Constituent Management

shutterstock_131578760The oldest political technology is probably a list: who’s with us who’s against us, and who can we persuade. In the digital age, spreadsheets and databases expand a paper list’s capabilities, but the essential goals haven’t changed much: political lists are about knowing who to communicate with and how to reach them.

Many political organizations today rely on basic office applications like email contact lists, Excel or Access (and their open source counterparts) to manage their supporter lists. Unfortunately, having separate documents stored on different computers can create serious problems of keeping track of who’s on what list. Having a central, standard copy of a list — stored on a local network or on a cloud application like Google Docs — helps avoid duplication and lost data, though of course that document must be both backed up and protected from prying eyes.

Depending on its technological base, a party can also take advantage of software designed specifically to manage contacts on a large scale and facilitate communications en masse. Constituent Relations Management (CRM) software packages help parties keep track of members and supporters (and in some countries, voters who are not supporters). Typically, they also incorporate mass-messaging capabilities, usually using email or SMS but sometimes also including social media.

CRMs have become an essential tool for parties, campaigns and NGOs in the United States, where several such packages are available for organizations to use. CRMs are typically employed to send messages to supporters in bulk, including fundraising appeals, event invitations, requests to sign online petitions and take other online actions, and of course appeals for supporters to vote in elections.

CRM software typically compiles information about supporters as they interact with messages sent through the system. For instance, a CRM will often record which emails a particular person has opened, which links they have clicked in the messages and which online actions they’ve taken. This data can also be cross-referenced with other information like the person’s location or the demographic information (age, sex) known about them. As discussed below, parties can use this kind of data to target their communications with particular segments of their followers.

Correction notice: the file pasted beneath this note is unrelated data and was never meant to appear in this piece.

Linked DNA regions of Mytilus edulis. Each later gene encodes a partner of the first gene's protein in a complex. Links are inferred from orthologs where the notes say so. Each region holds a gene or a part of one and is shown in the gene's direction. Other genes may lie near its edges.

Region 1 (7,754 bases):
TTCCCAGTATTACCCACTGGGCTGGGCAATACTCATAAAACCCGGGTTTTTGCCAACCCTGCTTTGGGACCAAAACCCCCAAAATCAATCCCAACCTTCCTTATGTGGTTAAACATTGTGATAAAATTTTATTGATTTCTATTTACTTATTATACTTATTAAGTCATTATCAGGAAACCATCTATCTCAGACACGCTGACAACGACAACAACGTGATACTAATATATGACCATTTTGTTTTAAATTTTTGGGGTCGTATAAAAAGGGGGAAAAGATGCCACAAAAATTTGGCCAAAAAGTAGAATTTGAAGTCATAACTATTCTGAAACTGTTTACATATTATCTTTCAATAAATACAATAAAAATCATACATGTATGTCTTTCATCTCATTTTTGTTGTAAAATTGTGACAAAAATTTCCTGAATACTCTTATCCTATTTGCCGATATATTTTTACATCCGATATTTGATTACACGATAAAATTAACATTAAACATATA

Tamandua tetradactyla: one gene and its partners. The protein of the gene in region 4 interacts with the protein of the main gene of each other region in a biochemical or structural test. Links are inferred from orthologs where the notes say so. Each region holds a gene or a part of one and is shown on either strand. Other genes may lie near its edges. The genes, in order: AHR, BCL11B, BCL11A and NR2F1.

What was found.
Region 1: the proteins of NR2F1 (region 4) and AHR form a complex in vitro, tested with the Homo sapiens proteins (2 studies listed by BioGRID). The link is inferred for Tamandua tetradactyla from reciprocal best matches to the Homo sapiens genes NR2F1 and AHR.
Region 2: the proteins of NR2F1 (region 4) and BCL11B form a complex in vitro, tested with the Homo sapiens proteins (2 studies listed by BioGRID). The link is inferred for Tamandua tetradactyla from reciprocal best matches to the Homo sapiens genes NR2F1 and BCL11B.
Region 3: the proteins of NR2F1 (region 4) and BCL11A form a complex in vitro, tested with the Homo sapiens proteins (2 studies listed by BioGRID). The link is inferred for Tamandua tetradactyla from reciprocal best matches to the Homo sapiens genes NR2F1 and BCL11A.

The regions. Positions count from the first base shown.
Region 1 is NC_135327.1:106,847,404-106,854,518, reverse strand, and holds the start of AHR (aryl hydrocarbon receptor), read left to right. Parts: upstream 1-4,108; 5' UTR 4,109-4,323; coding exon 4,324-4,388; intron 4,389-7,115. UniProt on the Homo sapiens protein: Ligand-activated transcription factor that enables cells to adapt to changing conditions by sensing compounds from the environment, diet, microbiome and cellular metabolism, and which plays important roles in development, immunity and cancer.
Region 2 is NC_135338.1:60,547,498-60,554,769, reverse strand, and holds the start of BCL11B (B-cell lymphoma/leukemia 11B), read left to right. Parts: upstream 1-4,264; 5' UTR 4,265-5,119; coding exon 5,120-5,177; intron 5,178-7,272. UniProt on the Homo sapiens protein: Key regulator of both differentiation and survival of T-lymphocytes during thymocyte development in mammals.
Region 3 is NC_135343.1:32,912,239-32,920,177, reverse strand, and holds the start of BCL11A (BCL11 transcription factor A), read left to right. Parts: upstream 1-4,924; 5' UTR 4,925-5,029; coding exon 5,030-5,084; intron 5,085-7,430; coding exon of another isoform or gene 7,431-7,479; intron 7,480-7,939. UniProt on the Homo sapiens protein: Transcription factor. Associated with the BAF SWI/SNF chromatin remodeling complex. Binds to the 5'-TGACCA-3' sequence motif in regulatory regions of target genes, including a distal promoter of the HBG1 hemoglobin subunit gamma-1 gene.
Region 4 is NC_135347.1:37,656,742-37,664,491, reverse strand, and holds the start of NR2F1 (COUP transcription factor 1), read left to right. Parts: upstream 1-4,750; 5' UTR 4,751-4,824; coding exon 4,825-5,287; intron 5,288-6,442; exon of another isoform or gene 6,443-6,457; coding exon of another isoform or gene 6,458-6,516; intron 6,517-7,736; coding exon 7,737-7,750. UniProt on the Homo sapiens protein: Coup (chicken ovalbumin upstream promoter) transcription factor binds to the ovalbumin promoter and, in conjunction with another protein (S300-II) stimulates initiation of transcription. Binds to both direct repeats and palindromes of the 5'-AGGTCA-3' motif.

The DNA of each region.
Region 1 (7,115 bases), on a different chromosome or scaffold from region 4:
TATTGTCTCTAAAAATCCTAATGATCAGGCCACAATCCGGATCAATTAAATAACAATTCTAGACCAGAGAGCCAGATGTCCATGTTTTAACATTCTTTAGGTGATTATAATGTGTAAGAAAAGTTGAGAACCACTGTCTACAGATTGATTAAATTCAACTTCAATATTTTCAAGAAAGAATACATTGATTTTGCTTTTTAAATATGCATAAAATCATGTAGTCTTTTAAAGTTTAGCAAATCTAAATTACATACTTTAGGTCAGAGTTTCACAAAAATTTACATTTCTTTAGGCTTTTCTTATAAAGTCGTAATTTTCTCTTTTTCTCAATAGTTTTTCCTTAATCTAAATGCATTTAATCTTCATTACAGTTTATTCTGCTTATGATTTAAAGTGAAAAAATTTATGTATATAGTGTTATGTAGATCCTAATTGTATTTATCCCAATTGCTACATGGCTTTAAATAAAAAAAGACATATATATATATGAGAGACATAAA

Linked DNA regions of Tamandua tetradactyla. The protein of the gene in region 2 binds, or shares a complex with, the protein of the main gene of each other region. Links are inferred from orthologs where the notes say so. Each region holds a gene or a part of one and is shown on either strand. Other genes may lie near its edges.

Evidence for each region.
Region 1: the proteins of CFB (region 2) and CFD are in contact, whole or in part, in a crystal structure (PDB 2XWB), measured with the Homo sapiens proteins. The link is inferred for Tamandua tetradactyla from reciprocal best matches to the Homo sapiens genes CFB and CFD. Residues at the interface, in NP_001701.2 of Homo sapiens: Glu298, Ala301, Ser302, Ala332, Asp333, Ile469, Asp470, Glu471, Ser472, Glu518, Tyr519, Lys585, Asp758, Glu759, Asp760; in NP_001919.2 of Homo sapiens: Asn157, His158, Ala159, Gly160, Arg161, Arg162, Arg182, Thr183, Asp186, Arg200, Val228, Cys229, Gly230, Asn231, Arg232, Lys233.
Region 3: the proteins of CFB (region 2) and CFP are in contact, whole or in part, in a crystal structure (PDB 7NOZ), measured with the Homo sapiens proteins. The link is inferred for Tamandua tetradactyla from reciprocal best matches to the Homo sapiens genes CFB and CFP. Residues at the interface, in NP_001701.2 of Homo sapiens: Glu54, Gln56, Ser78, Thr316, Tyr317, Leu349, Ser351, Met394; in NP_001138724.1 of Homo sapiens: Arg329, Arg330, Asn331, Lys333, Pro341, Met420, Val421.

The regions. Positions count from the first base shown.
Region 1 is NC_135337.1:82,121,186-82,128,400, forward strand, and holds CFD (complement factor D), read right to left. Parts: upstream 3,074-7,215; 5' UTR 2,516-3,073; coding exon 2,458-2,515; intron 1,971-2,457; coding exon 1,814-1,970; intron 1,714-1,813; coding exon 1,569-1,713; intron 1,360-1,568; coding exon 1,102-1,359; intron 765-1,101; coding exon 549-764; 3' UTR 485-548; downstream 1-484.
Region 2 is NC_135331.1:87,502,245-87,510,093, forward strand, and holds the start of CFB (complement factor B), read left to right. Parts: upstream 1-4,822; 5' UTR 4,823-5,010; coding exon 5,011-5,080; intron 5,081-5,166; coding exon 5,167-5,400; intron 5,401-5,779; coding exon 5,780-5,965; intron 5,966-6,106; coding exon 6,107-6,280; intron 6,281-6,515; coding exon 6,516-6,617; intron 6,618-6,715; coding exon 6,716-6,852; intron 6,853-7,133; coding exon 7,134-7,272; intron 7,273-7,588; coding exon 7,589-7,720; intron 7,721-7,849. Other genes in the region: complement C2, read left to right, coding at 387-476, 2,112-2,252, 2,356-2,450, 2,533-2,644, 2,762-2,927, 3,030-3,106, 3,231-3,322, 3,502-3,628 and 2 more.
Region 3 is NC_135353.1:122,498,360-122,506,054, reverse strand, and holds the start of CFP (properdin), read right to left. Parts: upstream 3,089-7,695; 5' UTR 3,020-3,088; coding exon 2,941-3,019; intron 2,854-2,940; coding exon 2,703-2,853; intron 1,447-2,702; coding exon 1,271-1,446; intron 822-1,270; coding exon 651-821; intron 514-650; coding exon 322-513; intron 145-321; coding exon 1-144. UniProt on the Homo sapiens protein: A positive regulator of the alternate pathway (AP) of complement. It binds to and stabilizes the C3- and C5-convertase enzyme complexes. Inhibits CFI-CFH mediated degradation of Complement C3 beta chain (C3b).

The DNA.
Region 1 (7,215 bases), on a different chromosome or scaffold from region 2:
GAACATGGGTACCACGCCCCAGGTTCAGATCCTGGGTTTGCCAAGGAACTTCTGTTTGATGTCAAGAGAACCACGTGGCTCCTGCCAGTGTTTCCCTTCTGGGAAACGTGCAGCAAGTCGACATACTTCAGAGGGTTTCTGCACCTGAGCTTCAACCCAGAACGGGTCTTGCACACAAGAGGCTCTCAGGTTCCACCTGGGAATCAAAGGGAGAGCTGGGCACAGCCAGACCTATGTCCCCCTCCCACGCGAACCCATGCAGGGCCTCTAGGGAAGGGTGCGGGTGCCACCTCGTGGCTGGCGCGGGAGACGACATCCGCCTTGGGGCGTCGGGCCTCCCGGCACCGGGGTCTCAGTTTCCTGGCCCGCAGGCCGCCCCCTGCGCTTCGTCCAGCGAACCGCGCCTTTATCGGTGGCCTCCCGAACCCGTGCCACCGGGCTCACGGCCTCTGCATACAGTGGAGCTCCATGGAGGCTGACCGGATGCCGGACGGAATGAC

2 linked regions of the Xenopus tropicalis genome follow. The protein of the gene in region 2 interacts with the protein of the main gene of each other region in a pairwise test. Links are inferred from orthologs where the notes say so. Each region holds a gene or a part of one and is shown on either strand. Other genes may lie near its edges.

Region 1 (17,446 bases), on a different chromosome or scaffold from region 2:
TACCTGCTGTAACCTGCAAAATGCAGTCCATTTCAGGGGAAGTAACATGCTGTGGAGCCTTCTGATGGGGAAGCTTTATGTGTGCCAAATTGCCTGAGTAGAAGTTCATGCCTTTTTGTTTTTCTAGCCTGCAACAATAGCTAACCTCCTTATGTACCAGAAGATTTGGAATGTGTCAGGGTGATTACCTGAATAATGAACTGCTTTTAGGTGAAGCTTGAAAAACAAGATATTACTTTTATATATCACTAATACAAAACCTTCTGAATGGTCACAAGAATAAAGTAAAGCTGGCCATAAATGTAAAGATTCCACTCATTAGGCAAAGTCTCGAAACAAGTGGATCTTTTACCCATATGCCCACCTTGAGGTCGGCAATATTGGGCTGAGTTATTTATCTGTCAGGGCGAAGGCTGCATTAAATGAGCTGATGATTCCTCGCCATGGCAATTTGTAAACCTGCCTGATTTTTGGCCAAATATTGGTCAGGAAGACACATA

CRM systems aren’t widely available commercially in every country and language, but NDI has developed a version of the open-source CiviCRM platform called CiviParty. This tool can help parties organize contacts and events, send out surveys to supporters through SMS, reach large audiences via email blast or printed mail merge, and track supporter engagement.

List segmentation

CRM software typically allows users to identify and target different segments of their list(s). Criteria often include a supporter’s geographic location, demographic characteristics and past online actions. A party might choose to target:

  • A particular set of emails or SMS messages to supporters in a given province;
  • Male followers with one set of messages and female followers with another; and
  • Different groups of voters based on the particular online actions they taken in the past.

Another type of list segmentation is A/B testing, where the CRM system splits a list into randomly generated segments. Party staff then send different messages to the segments and measure the responses. Parties might use A/B testing to identify their most compelling messages or messengers; for instance, it might test different themes, wording or featured party officials on segments of its list before sending the most successful variant to the full list.